Hey Mark. Thanks for joining our fracas…good to hear from you. So far as Lester and Earl asking us to come on stage with them, no they never did. But in 1960, Berryville, Virginia, Eddie Matherly wanted to hear Bobby sing with Lester and I tagged along. I think Benny came too. We did Roll in My Sweet Baby’s Arms and We’ll Meet Again Sweetheart. I picked and Bobby sang. Lester sang and Earl didn’t take any breaks. Just stood there and played a little rhythm. Looked tired, he might have been. It was very hot that day and after our show, I was standing beside our car and just had opened perhaps the coldest Budweiser ever brewed…I took one swallow and I heard this voice, and it said, “Boy I wisht I had me a cold byer.” I looked around and realized I was standing beside Lester and Earl’s bus. The voice was Earl in the driver’s seat. So I reached it up and offered him a drink of it. He took it and damned if he didn’t drink the whole thing and handed me the can back. He said, “boy that was good. Thank you!” A few years later we became closer with them. Lester told me that when Earl had the wreck in 1955, he tried to get in touch with us but couldn’t find us, and he had to have someone immediately.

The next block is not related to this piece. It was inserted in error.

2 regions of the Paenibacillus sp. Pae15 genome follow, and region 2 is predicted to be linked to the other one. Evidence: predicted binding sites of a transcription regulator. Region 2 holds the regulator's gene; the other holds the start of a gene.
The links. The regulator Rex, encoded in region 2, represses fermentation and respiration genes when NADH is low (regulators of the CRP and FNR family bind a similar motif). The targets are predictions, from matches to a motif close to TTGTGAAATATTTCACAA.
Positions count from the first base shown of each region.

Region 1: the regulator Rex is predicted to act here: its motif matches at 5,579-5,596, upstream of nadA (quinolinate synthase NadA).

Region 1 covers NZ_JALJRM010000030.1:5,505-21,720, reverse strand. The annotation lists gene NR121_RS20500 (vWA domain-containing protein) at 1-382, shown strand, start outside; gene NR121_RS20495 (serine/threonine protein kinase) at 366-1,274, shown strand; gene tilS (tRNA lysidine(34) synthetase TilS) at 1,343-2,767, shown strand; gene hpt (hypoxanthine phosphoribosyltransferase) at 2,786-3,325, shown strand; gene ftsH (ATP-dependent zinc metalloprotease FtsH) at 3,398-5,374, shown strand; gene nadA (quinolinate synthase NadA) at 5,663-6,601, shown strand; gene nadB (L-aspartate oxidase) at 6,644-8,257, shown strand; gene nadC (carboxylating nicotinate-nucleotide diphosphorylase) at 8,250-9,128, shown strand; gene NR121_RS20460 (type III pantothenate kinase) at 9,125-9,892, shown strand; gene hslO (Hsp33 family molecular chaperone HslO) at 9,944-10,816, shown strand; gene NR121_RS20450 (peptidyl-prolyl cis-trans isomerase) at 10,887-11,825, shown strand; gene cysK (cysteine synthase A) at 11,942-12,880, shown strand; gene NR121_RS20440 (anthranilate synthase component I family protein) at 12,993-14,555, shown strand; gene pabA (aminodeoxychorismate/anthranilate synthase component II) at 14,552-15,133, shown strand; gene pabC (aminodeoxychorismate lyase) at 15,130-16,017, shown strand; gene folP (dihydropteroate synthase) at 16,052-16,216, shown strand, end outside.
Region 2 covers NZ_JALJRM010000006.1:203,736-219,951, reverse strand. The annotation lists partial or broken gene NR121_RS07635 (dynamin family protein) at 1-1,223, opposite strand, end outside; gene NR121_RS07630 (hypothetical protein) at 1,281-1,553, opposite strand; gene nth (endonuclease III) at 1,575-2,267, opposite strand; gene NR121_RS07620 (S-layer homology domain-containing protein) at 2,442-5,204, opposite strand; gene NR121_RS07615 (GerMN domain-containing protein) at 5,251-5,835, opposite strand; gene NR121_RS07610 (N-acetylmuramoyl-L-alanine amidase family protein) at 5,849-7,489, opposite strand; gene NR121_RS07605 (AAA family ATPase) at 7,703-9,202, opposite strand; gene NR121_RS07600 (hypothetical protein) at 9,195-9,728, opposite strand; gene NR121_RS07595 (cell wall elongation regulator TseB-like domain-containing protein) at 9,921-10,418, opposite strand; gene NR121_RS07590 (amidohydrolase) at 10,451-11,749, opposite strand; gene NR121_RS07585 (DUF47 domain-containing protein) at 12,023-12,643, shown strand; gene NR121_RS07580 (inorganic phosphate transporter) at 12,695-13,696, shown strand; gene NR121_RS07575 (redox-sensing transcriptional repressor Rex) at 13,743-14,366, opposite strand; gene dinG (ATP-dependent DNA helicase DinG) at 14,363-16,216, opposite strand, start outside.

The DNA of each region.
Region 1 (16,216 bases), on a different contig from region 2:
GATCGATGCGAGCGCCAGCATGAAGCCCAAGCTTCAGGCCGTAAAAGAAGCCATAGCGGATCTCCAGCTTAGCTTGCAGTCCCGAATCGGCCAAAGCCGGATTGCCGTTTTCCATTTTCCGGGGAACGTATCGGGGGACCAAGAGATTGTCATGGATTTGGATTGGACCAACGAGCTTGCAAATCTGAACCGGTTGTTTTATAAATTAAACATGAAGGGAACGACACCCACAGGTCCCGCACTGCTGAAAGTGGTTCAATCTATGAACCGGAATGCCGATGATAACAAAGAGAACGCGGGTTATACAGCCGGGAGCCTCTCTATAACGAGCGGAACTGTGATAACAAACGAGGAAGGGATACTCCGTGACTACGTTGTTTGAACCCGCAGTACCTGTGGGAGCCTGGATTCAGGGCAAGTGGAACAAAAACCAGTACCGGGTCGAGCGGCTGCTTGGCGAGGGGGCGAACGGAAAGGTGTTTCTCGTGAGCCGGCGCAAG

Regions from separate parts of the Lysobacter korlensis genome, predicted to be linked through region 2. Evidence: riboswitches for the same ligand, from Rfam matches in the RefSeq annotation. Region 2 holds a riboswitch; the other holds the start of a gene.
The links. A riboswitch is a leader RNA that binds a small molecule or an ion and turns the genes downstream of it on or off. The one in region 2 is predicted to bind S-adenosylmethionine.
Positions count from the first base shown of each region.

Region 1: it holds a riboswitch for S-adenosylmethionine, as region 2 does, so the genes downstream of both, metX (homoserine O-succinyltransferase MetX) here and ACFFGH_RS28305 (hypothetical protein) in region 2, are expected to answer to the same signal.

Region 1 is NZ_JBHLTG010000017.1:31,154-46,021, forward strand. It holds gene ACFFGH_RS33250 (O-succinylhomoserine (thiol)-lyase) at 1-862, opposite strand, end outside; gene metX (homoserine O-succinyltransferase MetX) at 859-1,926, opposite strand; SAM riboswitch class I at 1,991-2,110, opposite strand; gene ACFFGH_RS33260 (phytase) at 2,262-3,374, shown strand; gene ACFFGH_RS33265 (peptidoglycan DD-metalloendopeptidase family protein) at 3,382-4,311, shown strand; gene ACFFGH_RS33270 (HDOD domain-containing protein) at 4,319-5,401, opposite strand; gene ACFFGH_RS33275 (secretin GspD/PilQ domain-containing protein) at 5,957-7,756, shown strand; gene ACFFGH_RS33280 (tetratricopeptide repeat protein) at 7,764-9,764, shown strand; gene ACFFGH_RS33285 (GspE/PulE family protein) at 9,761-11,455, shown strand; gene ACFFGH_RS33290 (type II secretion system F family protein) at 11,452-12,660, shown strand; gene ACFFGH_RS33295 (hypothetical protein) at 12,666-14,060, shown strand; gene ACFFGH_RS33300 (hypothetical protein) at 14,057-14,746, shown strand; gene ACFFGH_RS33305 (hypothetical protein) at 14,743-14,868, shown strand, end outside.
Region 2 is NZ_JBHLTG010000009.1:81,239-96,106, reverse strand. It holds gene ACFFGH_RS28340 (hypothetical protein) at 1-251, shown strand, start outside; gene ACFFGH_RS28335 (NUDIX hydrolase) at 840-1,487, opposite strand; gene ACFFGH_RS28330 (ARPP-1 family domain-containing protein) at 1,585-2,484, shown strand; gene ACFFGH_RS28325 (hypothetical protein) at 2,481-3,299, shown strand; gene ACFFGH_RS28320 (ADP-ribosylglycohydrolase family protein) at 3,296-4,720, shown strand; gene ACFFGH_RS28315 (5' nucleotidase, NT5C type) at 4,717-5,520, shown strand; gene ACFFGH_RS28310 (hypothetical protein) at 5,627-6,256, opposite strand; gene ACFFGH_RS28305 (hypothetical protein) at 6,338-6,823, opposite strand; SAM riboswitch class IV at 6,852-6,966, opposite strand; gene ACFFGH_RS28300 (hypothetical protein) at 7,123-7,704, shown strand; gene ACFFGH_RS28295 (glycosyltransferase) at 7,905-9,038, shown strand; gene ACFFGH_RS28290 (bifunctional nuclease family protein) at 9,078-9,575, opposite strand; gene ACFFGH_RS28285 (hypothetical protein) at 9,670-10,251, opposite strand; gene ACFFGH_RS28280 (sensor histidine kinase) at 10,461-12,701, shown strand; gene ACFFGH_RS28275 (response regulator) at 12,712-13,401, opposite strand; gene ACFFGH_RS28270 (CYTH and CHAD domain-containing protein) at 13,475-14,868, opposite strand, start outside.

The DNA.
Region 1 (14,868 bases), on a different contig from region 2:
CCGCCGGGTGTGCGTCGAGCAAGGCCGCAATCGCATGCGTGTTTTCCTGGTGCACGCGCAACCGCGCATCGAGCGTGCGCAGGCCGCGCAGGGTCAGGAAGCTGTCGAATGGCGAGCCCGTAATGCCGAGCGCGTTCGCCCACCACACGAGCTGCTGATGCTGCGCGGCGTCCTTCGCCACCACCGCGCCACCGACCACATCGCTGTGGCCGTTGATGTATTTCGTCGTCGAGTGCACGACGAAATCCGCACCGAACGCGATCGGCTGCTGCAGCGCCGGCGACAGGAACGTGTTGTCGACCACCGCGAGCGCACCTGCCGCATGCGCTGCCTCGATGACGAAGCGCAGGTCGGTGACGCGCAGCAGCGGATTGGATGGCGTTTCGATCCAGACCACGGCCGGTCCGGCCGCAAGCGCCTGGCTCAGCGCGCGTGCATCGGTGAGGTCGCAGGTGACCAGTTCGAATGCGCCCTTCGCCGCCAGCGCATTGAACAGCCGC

Hello Sonny

In the early part of the 2000s, my grandmother served as the official photographer for a festival in West Liberty, KY, called the Old Mill Park Bluegrass Festival. She once told me about a time that you guys headlined the festival, and that you brought the house down. So, I was curious as to whether or not you have any memories of playing this festival.

Eli P.